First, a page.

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Submission to Auckland Transport on Queen Street changes Phase 1 and 2

Friday 7 May 2021

Heart of the City (HOTC) is the business association for Auckland’s city centre and we represent the interests of businesses and property owners. We are committed to the growth and success of the city centre as a vibrant, accessible, safe and welcoming urban community.


Heart of the City (HOTC) wants to see a beautiful and well-functioning Queen Street – one that is inclusive, supports business and encourages people to come here.

Queen Street plays an important economic, civic, cultural and social role. Pre-COVID, Queen Street generated more than half a billion dollars of retail sales per annum. The current context for Queen Street and the wider city centre is that access has been severely impacted by cumulative and ongoing construction. This is a deterrent for visitation, which has been compounded by the covid emergency works installed in April 2020.

Economic recovery requires not only an attractive environment, but also one that functions well to ensure that both Queen Street and the wider city centre is inviting and accessible.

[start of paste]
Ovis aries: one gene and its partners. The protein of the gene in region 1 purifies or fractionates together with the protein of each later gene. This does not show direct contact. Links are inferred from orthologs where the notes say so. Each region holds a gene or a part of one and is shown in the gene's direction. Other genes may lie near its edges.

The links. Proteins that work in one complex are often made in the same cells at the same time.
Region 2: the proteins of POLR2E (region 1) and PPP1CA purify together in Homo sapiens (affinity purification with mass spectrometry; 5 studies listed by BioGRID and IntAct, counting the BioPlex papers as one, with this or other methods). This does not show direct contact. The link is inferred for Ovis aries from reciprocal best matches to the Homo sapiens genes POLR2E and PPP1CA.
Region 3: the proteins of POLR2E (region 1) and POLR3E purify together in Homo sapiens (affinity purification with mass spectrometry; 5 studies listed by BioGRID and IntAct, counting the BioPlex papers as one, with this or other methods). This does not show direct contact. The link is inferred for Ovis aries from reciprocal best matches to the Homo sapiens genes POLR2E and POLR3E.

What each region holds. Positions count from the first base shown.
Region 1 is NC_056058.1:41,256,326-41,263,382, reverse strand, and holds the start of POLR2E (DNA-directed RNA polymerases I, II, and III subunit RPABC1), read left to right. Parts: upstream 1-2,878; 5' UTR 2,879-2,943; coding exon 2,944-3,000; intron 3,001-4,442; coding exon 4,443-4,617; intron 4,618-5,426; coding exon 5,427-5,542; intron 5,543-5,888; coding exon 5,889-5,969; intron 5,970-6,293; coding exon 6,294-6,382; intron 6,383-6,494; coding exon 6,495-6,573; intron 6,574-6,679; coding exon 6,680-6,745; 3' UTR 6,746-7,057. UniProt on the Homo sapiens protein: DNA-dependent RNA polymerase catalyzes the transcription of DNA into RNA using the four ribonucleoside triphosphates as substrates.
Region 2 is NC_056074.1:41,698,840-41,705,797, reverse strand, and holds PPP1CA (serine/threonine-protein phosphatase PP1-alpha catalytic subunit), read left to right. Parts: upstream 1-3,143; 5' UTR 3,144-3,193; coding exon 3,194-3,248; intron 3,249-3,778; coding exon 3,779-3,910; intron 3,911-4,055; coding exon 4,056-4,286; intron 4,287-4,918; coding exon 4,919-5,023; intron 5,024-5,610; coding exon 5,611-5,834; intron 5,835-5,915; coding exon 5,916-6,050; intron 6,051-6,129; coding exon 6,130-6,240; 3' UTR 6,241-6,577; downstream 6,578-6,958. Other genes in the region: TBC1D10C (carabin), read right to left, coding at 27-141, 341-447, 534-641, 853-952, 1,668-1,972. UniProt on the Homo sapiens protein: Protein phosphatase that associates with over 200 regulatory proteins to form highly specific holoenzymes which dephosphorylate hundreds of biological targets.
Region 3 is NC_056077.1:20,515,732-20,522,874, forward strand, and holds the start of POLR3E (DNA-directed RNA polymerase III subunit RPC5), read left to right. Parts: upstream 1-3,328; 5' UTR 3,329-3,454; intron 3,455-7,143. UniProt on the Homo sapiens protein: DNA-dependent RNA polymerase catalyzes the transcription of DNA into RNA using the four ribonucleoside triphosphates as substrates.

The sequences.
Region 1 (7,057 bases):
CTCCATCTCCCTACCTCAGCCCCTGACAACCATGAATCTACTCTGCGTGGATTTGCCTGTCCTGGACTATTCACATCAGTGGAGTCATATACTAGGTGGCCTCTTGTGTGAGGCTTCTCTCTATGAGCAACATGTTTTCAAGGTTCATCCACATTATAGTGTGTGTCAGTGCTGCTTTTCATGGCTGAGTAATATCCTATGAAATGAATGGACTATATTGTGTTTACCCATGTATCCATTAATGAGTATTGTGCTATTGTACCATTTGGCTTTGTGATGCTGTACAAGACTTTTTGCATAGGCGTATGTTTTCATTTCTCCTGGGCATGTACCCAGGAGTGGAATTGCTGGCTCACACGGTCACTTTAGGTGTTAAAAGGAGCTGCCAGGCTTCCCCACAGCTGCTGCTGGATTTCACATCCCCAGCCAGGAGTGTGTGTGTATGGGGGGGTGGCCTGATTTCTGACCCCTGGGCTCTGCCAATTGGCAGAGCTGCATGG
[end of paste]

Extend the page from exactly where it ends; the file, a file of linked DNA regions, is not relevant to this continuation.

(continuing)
The Auckland Transport proposals for Queen Street lack an understanding of needs and empathy for many city centre users. As proposed, the plans will have a detrimental impact for business and will not support the economic success of the area.

Lack of holistic planning, innovation and coordination

HOTC has, over a long period of time requested improvements to how change is undertaken to support a vibrant, successful and accessible city centre.

It is deeply concerning to read these proposals. They are piecemeal, they have not been coordinated with other plans for Queen Street and they lack vision and innovation. They do not follow contemporary kerbside practice or introduce a strategic approach to servicing and loading.

Ideally AT, in coordination with Auckland Council would go back to the drawing board on Queen Street. We sincerely hope that happens. However, we have responded to the proposed changes in this document so that they don’t proceed as planned.

Access for Everyone

The proposals are at odds with the strategic intent for Access for Everyone (A4E), which the Queen Street/Waihorotiu pilot project was intended to deliver on. Auckland Council has published that Access for Everyone, wants to achieve:

  • “Mode shift towards public transport, walking, cycling and micro-mobility.